Under R.C.W. 82.24.090, 82.32.070, Rule 192 and the excise tax bulletin, Dealers are required to keep certain specified records related to taxable and nontaxable transactions. Neither the Tribes nor their Dealers have sought authorization from the State to possess unstamped cigarette products and each has professed that it will not comply with State's cigarette and tobacco product taxing scheme.
On December 19, 1972, in an effort to enforce the cigarette taxing scheme, the State issued orders to tribal outlets on each reservation assessing unpaid taxes alleged to be due under R.C.W. 82.24, and in April, 1973, resorted to seizures of unstamped cigarettes in the stream of interstate commerce and bound for the Tribes' reservations. Furthermore, the State declared its intention to continue such seizures in the future; however, such seizures were temporarily enjoined as above delineated.
Each Tribe, during the pretrial development of the ultimate issues in these causes, enacted ordinances regulating the sale, distribution and taxation of cigarettes and tobacco products on its reservation. Each tribal ordinance was approved by the Secretary of Interior of the United States. Pursuant to the respective ordinances, the Tribes have established one or more tobacco outlets on their respective reservations.
The Dealer at each tribal tobacco outlet is a federally licensed Indian trader and a tribally licensed dealer who manages the tribally owned tobacco business outlet. Simultaneously, the Dealer at each tribal tobacco outlet, except at the Makah Resort, manages his own separate business of selling a variety of merchandise at retail. As remuneration for managing a tribal tobacco outlet, each Dealer is entitled to retain the gross revenue derived from sale of cigarettes and tobacco products in excess of the wholesale distribution price and excise tax levied by the respective Tribe.
All cigarettes and tobacco products are purchased with federally restricted tribal funds and from authorized wholesalers outside the state, which are shipped directly to the respective Tribes by sealed cargo trucks of Interstate Commerce licensed carriers. Distribution is made to the Dealers when tribal cigarette taxes fixed by the tribal or business council are collected.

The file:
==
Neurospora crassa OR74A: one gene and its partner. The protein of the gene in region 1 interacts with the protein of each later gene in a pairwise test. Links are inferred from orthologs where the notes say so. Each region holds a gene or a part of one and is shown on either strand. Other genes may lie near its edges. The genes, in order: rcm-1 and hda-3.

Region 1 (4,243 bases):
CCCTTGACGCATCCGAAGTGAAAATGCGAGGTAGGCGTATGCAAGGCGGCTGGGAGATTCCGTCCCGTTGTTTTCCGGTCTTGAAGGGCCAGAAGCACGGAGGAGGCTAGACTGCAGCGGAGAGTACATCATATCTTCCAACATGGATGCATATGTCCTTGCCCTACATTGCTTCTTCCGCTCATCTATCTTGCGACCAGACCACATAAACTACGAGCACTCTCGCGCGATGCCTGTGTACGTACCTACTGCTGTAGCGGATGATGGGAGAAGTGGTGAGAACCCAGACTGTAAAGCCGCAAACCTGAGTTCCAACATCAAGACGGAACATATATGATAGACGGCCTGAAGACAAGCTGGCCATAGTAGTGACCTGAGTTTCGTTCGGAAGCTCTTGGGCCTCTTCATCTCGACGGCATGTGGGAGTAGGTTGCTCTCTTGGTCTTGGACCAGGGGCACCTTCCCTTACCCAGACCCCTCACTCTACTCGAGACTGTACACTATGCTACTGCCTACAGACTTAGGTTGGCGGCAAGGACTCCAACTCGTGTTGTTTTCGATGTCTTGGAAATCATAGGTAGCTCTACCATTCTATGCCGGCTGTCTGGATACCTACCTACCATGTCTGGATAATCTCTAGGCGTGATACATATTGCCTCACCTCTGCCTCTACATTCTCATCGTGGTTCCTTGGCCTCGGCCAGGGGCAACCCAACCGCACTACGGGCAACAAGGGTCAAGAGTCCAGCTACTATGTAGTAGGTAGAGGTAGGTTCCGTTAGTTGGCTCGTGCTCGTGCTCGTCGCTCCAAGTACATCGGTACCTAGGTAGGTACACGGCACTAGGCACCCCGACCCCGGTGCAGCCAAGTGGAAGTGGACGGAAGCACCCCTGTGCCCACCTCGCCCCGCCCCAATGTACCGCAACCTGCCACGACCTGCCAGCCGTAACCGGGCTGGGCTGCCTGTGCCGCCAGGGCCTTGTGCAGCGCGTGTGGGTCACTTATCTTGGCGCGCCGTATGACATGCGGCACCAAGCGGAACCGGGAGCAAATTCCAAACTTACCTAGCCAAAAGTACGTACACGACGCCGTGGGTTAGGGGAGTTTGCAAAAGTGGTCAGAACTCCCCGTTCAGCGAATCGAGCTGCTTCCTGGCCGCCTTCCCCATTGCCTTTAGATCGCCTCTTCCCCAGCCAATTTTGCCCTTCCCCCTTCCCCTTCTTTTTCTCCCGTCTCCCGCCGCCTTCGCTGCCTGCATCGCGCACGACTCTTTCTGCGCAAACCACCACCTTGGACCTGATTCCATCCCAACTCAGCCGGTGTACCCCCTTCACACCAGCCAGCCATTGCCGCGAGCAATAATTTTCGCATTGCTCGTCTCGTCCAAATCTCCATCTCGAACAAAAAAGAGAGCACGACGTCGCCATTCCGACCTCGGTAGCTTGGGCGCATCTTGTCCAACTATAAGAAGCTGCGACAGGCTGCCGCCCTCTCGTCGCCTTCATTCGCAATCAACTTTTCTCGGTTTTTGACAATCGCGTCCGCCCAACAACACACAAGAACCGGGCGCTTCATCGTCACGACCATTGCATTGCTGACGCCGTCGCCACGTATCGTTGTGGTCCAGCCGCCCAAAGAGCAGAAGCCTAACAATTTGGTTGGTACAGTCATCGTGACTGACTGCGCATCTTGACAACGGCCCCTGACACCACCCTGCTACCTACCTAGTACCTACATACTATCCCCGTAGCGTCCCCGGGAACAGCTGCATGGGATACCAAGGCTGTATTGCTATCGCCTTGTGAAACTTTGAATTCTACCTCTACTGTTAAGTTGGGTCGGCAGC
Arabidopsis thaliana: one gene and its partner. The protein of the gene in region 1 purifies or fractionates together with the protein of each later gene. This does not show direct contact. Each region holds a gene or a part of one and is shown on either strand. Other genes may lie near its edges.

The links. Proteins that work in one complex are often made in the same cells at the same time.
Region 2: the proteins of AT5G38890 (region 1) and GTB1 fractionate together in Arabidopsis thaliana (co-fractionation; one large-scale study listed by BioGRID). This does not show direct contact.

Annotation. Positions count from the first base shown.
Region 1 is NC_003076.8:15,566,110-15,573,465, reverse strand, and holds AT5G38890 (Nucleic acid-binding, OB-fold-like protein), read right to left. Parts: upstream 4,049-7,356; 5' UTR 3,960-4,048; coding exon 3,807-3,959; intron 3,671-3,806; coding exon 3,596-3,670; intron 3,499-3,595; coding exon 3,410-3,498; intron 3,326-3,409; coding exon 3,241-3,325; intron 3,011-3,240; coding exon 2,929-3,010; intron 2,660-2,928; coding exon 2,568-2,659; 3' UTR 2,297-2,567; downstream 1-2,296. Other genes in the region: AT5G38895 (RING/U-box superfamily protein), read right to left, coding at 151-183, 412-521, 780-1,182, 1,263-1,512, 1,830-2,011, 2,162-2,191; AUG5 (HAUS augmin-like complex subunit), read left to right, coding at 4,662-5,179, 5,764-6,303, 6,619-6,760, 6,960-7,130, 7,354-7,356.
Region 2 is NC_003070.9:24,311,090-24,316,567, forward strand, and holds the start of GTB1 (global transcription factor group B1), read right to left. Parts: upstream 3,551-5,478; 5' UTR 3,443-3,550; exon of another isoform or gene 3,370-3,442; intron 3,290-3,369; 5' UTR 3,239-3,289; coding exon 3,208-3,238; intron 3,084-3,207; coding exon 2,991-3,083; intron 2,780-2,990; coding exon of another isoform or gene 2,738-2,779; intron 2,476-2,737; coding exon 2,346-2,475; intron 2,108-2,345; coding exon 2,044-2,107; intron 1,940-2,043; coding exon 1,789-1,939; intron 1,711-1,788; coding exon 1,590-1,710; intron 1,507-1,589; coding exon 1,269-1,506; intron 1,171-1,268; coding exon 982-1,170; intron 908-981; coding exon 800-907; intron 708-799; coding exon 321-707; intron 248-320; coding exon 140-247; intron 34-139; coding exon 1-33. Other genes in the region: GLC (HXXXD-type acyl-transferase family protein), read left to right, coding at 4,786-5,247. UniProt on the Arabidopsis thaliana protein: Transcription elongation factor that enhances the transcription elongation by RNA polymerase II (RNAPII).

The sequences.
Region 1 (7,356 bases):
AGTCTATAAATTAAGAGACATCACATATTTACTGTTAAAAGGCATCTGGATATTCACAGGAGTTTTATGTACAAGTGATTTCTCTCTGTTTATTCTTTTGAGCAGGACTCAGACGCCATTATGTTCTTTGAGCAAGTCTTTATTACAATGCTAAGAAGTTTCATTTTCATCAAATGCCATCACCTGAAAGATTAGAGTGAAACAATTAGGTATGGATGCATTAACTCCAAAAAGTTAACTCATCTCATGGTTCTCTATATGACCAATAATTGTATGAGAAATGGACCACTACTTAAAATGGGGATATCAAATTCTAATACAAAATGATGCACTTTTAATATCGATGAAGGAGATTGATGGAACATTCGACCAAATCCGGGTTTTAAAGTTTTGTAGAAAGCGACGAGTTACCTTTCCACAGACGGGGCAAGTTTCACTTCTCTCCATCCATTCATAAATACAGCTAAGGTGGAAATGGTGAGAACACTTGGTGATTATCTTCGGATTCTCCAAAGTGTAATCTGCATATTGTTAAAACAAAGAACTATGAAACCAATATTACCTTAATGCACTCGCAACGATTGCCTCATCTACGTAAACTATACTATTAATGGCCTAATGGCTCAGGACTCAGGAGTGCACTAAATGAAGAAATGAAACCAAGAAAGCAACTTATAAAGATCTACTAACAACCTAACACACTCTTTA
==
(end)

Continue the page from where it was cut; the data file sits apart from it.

The tribally levied cigarette tax ranges from forty to fifty cents per carton. Tribal ordinances read that the cigarette tax imposed by each Tribe is a tax upon distribution of cigarettes on the reservation by the respective Dealers, and the tax must be added to the retail selling price. The Tribes' cigarette taxes are an important source of revenue for the funding of the Tribes' sponsored programs for social and economic development. For example, from 1972 through 1976, during which time the Tribes refused to impose the State's cigarette taxes, the Colville Tribe earned approximately $265,760 from its cigarette tax while the Lummi and Makah Tribes earned approximately $54,440 and $13,490, respectively, from their cigarette taxes.
Due to the competitive advantage enjoyed by the Tribes over retailers who do impose the State's tax, nearly 90 percent of the Tribes' sales are made to non-Indians. The State tacitly concedes the Tribes' source of cigarette tax revenue would dry up if they were forced to add the State tax to the cost of their cigarettes. The facts dictate that the tribal taxes could not be a continuing source of income if tribal cigarette sales to non-Indians are also subject to State's cigarette tax; tribal cigarette sales to non-Indians would be eliminated and the cigarette sales commerce between the Tribes and non-Indians would be destroyed. Thus, each Tribe's ability to fund its sponsored programs would suffer substantial interference.
The Tribes' ordinances exercised police power as well as taxing power. The respective ordinances provide:
(a) The tobacco products, including cigarettes, shall remain the property of the Tribe until sold to the ultimate customer;
(c) A Dealer shall not sell tobacco products, including cigarettes, to minors, nor more than a limited number of cartons of cigarettes per non-Indian sale; and
(d) For violation penalties.
In short, each ordinance reads as a comprehensive scheme for the licensing, regulation and taxation of the sale of cigarettes on the reservations.
D. State's Assumption of Civil and Criminal Jurisdiction :
State's assumption of civil and criminal jurisdiction over Indians and Indian tribes has been previously discussed by the United States Court of Appeals for the Ninth Circuit. Confederated Bands and Tribes of Yakima Indian Nation v. Washington, 552 F.2d 1332 (9th Cir. 1977) (Yakima 2); Confederated Bands and Tribes of Yakima Indian Nation v. Washington, 550 F.2d 443 (9th Cir. 1977) (Yakima 1); and Quinault Tribe of Indians v. Gallagher, 368 F.2d 648 (9th Cir. 1966). We find no need here for elaboration of those discussions.
We take judicial notice that prior to 1953, the Federal Government exercised exclusive jurisdiction over Indian tribes and their reservations.